TACSI social innovator Aunty Vickey Charles attends Service Design Global Conference in Canada

At the Service Design Global Conference in Canada on October 10-11, 2019, Aunty Vickey Charles, Cultural Connector and TACSI Social Innovator, will share her experiences and a developing set of mindsets and approaches that support Indigenous-led innovation in project work, based on our experience working with Aboriginal Australian communities.

30 September 2019

By the TACSI team

Innovation and co-design have a role to play in working towards equity

A big part of that includes taking a hard look at the effects of colonization, building bridges that restore power balances, and furthering self-determination.

Whether in project-based initiatives, designing services, policy-making, procuring work, or planning new strategies, furthering self-determination is essential, it can be tricky to navigate. While many parts of the world are still learning what this means for their practice, we can look to New Zealand and Canada who have longer track records of using genuine co-production to leverage complementary skills where solutions are self-determined by Indigenous nations.

In Australia, we’ve observed that some social innovation and design organisations have been afraid to, or don’t engage with Aboriginal Australian communities because there’s a fear of making mistakes or there is a surface level engagement where a lot of politeness and niceties are exchanged but Communities are left with a solution they don’t want or won’t use. As a result, too many communities are left to go at complex change alone.

Exploring a middle ground

We’ve observed designers around the world seeking a middle ground: a partnership space, a bridging opportunity, where design offers process and community leads. This means working toward a reconciliation of the design process that acknowledges that Indigenous people are the most researched group of people in the world. This means acknowledging that problem solving is something that Aboriginal Australian peoples have been doing sustainably for over 70,000 years.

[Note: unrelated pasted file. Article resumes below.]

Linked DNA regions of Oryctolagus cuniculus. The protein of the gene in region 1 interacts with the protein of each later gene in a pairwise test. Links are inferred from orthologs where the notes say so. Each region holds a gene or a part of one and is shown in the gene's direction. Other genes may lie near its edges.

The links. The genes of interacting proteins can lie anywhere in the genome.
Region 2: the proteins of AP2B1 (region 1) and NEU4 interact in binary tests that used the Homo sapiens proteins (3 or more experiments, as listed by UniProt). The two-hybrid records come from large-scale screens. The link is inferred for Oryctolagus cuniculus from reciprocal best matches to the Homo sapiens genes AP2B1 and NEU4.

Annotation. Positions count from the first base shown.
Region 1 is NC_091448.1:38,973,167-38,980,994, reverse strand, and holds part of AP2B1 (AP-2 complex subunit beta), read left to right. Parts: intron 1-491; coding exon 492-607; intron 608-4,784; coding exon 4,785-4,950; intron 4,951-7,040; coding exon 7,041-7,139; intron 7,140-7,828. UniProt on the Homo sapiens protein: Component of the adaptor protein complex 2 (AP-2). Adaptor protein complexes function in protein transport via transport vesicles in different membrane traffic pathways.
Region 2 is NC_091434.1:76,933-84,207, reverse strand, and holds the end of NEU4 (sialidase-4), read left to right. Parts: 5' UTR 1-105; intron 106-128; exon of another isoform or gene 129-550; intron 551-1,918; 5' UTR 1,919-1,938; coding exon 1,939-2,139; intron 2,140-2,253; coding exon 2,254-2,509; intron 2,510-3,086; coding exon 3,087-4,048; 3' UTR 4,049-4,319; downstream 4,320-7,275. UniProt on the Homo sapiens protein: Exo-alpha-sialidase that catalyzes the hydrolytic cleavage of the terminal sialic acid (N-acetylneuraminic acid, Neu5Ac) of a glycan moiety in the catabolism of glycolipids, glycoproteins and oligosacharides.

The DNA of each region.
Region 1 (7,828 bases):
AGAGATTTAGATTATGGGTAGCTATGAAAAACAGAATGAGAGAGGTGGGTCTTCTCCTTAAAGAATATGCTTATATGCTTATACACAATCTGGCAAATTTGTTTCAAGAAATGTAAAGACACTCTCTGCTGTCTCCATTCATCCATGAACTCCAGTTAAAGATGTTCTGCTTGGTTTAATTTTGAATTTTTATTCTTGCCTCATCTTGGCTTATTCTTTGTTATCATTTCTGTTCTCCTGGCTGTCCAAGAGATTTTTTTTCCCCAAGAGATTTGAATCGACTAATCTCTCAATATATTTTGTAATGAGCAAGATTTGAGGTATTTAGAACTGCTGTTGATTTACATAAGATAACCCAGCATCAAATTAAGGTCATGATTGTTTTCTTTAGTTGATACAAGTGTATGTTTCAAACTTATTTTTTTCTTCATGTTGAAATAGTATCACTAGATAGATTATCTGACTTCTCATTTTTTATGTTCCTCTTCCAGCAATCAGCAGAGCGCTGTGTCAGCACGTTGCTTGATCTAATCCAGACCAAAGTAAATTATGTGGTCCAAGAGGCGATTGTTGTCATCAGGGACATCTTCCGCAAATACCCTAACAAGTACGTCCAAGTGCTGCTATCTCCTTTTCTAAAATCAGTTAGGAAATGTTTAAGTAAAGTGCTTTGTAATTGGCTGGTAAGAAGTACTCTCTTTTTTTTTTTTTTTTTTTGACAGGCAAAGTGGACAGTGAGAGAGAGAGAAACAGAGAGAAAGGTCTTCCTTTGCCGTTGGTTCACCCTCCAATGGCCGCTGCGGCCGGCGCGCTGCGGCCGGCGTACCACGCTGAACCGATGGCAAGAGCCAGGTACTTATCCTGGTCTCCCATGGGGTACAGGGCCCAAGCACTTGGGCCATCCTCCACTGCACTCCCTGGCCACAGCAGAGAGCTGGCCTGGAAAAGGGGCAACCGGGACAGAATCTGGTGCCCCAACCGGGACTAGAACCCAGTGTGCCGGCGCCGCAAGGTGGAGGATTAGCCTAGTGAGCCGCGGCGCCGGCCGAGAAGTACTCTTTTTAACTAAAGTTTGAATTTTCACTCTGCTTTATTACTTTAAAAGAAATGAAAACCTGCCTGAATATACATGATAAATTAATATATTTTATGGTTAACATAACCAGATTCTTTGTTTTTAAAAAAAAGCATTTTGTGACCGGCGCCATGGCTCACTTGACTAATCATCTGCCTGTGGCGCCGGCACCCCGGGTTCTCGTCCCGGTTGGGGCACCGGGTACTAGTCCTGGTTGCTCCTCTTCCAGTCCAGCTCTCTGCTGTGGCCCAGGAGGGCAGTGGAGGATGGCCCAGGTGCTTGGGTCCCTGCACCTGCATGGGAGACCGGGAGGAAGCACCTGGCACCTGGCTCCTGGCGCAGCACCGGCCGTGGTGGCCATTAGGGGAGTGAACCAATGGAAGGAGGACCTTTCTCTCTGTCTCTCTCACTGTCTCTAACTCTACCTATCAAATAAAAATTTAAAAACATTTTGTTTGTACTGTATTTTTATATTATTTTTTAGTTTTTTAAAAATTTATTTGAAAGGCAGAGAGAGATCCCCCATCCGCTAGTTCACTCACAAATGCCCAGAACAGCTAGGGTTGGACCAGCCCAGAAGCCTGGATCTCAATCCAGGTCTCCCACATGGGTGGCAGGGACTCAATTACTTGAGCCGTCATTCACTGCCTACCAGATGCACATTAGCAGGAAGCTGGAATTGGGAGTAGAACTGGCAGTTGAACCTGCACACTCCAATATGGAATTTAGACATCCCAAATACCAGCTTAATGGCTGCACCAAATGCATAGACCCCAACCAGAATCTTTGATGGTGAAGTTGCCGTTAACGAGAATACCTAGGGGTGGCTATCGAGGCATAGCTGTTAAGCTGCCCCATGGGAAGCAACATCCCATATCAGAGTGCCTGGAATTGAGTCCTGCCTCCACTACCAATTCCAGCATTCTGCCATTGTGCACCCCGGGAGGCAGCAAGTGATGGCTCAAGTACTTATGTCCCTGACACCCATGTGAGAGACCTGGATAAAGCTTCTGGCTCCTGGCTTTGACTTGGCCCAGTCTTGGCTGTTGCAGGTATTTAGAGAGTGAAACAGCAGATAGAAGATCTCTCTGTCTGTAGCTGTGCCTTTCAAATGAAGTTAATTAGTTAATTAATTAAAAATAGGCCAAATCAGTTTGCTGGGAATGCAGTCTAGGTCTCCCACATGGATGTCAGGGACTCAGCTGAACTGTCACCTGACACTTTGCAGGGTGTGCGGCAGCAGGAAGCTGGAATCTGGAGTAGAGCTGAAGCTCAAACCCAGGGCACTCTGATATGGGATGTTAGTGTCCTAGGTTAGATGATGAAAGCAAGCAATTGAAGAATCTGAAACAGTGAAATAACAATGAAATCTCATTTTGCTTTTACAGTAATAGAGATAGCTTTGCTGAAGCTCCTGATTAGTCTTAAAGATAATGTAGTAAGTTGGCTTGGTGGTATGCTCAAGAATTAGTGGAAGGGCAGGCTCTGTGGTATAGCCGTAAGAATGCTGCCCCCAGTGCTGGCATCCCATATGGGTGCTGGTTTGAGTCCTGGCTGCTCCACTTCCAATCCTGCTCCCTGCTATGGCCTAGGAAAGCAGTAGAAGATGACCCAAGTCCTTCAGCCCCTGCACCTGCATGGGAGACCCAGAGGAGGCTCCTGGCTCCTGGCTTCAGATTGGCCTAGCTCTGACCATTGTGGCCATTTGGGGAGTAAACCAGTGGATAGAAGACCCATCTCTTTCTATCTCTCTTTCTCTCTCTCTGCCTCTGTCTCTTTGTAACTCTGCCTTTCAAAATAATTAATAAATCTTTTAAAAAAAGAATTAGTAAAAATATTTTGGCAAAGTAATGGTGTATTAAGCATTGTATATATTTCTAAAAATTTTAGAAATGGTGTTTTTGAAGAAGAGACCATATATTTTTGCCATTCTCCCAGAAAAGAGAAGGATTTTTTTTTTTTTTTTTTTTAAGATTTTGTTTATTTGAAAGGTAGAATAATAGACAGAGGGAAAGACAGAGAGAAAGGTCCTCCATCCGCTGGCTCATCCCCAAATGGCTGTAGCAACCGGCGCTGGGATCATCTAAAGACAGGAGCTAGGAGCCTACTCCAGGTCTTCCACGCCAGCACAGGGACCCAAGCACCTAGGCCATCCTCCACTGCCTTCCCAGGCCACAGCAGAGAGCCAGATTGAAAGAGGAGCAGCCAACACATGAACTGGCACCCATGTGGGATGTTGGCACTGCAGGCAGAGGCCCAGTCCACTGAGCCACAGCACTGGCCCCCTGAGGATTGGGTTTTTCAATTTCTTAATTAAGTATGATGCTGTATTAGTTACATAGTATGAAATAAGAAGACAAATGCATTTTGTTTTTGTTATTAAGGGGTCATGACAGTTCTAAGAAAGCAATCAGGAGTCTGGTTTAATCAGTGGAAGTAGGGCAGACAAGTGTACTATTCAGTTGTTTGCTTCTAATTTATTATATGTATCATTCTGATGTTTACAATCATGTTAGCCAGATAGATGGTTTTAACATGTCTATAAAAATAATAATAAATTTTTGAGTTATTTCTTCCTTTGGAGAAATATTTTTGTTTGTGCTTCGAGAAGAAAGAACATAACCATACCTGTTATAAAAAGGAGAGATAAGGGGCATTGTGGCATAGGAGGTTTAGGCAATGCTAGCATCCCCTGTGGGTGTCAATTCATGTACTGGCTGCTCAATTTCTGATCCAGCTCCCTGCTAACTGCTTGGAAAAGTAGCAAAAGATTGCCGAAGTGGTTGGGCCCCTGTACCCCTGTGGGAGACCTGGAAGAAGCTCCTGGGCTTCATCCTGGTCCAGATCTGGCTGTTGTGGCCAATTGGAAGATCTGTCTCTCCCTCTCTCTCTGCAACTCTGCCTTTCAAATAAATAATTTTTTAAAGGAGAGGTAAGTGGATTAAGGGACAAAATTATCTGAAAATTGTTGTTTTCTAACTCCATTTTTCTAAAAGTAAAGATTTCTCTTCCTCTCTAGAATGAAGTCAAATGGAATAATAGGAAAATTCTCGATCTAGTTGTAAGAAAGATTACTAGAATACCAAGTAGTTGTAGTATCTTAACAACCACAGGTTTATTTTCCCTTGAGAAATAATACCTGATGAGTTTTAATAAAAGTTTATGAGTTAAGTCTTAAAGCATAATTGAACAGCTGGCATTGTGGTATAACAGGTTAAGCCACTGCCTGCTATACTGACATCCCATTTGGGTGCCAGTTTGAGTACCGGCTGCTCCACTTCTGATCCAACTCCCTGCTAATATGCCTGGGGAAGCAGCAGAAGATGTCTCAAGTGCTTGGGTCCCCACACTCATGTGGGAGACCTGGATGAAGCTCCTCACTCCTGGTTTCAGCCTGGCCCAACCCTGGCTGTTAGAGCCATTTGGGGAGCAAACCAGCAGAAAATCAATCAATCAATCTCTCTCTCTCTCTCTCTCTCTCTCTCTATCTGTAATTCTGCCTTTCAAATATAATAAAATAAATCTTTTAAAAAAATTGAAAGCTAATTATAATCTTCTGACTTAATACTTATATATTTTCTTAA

At the conference, Aunty Vickey will share some approaches that we’ve found helpful in fostering meaningful bridges. These approaches are informed by learning and partnership with Aboriginal Australian people through case study design projects.

Most importantly, we acknowledge that we’re still learning too, especially from Indigenous partners and communities – we want to share and open the space for discussion with global design practitioners.

About Aunty Vickey

Aunty Vickey Charles is an Alawa/Mara woman from the Northern Territory who grew up in Adelaide from the age of 18 months due to policy at the time.

Aunty Vickey has worked across her lifetime to tell her story of the stolen generation and raise awareness of Aboriginal Australia through her work in the Not for Profit service delivery, Government sector, as a Cultural Competency Facilitator in SA and as our Aboriginal Lead; Aunty in Residence at TACSI.

If you’d like to talk to TACSI about our work alongside Aboriginal and Torres Strait Islander communities, we’d love to have a chat

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